In the spring of 1973, my brother Danny and I accompanied our parents on a car trip from our home in Arlington, Virginia, to Bluefield, West Virginia, to visit our grandparents on our father’s side. I was sixteen and Danny was thirteen. As was our habit, we stopped by GoodyKoontz Pharmacy in downtown Bluefield before continuing on to our grandparents’ house. Our parents bought bourbon at a liquor shop next door while Danny and I combed the store’s burgeoning newsstand for magazines our parents would buy for us to keep us occupied during our week-long stay.
Our favorite publications were Famous Monsters and CARtoons and this was the only store we’d found that carried them. We grabbed the latest issues.
Next to us, a handsome young man my age put down his body building magazine and looked at me. He had conservatively cut black hair, a neatly trimmed mustache, and coffee eyes that were friendly, mischievous, and sad all at once.
“You boys visiting family in town?” he asked.
“Yes,” I said. “Our grandparents. How’d you know?”
“Because I’m acquainted with everyone who lives here. By the way, if you get bored, give me a call and I’ll show you how teens have fun here. You might be surprised.” Although he spoke to both of us, he focused on me. He extended his hand. “My name’s Carl Bailey.” He looked into my eyes in a searching way. I felt a bit uneasy but decided he was probably just trying a little too hard to make a friend.
Just then, our parents entered the pharmacy. “And who’s this?” our mother asked with a smile.
Carl shook my parents’ hands, saying, “Hi. I’m Carl Bailey. My parents are William and Margaret Bailey. I understand you’re here visiting family?”
“Yes,” our mother said. “Frank and Mary Long.” She introduced herself and our father. Then she said, “It’s so nice to meet you, Carl. We went to Bluefield High with your parents. How are they?”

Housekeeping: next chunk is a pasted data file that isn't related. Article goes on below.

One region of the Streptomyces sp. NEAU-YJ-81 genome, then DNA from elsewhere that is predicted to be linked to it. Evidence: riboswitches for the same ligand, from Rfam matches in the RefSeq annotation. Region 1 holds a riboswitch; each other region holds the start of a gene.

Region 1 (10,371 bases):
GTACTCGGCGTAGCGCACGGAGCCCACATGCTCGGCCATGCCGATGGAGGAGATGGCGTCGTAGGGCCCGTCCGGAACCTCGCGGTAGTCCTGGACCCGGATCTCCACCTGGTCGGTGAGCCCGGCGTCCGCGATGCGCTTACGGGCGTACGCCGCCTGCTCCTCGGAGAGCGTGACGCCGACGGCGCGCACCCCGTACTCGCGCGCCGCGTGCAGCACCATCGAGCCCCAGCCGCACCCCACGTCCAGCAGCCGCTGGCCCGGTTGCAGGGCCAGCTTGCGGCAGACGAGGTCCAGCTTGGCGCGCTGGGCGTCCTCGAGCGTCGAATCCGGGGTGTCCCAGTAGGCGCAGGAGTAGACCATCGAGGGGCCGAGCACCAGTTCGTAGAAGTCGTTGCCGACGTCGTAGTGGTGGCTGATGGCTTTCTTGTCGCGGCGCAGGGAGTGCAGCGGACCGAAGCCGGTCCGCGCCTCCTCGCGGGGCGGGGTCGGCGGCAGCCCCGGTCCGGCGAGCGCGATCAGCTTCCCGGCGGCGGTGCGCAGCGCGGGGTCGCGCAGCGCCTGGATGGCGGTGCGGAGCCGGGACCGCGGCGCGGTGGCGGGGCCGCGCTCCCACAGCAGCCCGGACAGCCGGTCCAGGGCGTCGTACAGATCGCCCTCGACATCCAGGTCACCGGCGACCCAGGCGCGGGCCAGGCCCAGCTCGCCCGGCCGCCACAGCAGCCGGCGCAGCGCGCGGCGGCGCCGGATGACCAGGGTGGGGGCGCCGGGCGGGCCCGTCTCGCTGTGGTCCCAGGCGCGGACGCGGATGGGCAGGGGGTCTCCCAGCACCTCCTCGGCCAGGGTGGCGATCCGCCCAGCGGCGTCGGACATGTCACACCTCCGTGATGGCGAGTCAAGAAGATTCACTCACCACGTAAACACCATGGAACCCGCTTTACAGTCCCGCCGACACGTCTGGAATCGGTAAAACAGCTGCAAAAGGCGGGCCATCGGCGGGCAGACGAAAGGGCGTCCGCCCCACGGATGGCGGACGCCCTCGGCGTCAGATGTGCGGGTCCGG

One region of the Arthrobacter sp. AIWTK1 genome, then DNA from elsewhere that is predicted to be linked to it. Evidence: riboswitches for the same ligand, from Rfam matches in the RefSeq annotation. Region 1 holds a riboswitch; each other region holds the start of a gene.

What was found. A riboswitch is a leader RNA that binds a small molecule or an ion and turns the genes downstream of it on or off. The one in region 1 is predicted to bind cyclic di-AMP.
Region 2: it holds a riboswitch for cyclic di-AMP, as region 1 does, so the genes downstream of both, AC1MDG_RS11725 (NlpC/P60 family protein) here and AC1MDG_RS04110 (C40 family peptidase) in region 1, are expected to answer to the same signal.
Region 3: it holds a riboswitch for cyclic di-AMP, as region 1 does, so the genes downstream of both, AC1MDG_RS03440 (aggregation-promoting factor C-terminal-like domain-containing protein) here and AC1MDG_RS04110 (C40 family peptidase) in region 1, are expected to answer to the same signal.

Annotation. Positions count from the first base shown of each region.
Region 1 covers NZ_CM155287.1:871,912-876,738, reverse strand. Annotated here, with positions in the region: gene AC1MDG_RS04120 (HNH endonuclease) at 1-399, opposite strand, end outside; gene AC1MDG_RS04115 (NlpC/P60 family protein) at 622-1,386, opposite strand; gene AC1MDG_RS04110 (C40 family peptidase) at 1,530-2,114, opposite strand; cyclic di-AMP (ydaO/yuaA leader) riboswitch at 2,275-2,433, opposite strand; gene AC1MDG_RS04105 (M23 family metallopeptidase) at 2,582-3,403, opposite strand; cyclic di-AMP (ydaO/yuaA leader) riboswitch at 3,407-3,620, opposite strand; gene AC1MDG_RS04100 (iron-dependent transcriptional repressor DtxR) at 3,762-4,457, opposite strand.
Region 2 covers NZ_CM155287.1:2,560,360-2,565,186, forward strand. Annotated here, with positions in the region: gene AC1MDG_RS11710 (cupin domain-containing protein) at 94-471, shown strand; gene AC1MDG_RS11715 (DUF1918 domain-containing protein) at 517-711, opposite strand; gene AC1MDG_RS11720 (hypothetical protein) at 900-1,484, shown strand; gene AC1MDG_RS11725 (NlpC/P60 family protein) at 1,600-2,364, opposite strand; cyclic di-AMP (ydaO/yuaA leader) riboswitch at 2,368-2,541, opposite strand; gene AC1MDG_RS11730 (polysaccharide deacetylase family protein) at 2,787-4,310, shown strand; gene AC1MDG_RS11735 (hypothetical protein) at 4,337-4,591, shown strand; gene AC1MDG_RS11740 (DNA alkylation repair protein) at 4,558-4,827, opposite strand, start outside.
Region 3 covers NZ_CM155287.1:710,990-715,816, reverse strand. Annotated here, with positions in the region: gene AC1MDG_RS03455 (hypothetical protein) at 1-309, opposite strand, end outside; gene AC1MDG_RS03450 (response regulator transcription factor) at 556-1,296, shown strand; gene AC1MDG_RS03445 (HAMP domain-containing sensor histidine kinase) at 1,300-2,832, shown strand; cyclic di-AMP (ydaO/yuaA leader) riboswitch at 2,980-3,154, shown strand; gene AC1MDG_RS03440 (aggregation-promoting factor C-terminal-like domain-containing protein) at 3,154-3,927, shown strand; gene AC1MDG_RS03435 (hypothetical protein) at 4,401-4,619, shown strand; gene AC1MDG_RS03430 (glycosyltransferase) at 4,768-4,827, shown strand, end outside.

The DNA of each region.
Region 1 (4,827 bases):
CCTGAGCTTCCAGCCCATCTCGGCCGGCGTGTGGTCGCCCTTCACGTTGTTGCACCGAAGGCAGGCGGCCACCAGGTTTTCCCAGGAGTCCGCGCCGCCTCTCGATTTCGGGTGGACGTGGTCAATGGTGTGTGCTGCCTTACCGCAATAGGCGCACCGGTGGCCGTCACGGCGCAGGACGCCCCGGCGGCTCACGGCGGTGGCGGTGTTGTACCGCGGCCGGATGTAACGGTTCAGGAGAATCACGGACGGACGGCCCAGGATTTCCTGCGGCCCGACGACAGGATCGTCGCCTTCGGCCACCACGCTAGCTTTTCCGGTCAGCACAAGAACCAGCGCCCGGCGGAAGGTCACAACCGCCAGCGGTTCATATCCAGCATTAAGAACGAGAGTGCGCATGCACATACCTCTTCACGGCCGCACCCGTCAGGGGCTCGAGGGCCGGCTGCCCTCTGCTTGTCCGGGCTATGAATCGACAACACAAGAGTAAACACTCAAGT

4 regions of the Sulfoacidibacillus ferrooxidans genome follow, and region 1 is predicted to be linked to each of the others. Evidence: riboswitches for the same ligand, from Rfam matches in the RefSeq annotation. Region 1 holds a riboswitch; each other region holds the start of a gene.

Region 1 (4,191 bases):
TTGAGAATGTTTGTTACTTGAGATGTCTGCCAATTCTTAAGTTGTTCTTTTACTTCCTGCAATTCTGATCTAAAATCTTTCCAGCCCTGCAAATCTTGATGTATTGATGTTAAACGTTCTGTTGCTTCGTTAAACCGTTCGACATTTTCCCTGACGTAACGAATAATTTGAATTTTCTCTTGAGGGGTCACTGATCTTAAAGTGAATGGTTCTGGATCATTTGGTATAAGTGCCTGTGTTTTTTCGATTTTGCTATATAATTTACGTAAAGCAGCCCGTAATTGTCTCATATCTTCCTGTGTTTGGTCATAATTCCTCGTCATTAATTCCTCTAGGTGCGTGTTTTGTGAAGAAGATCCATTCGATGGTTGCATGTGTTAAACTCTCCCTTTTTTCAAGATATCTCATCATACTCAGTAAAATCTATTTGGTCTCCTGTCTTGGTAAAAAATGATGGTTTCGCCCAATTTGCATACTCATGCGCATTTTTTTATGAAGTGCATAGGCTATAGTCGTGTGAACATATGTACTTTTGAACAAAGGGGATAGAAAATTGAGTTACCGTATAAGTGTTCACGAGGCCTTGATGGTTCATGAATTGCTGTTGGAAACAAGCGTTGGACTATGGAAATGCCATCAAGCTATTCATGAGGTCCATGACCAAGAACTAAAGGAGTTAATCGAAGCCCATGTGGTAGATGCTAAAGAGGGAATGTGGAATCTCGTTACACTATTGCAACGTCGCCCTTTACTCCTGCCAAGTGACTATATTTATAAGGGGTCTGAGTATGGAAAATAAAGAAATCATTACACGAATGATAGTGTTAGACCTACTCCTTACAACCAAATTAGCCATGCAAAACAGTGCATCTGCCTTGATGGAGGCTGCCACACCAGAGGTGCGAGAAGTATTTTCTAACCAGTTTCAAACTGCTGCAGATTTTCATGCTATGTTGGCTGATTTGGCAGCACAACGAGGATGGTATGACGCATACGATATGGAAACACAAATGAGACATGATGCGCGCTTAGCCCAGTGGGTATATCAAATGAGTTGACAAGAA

Our parents and Carl chatted for a few minutes about his parents and how our two families were connected via school, church, and clubs. As we left the store, Carl said to me, “Remember, call me if you want a change of scene.” He winked.
Outside, our mother said, “Carl comes from an excellent family. We’ve always liked his parents, and his father is the latest in a long line of surgeons. It wouldn’t surprise me if Carl follows in his footsteps. They’re also quite wealthy and members of high society, what your grandmother calls the upper crust.”
Our parents believed children should neither be seen nor heard, so we were left to our own devices. We ate meals with our parents and grandmother; otherwise, we were on our own except for our mother briefly checking up on us and our kindly grandmother slipping away to visit us when she could. We also loved our grandfather, an avid outdoorsman who used to take us fishing before he fell on ice and lost both his legs because of poor circulation and healing. He lived in the sunroom. He was always pleased to interact with us when our parents allowed us to share a few minutes of happy hour with the adults.
We read our magazines many times over, wrestled with Sandy the Boston terrier, played hide and seek, and revisited an old toy chest in the basement that contained an Erector set, a few Hardy Boys books we’d read on previous trips, and two ancient BB guns that only shot puffs of air. We also checked out the grounds and neighborhood. Four days into our visit, Danny and I were bored. Just as we were facing up to this dismal prospect, the phone rang. A few minutes later, our mother came into the living room where we were listlessly encamped on the overstuffed furniture.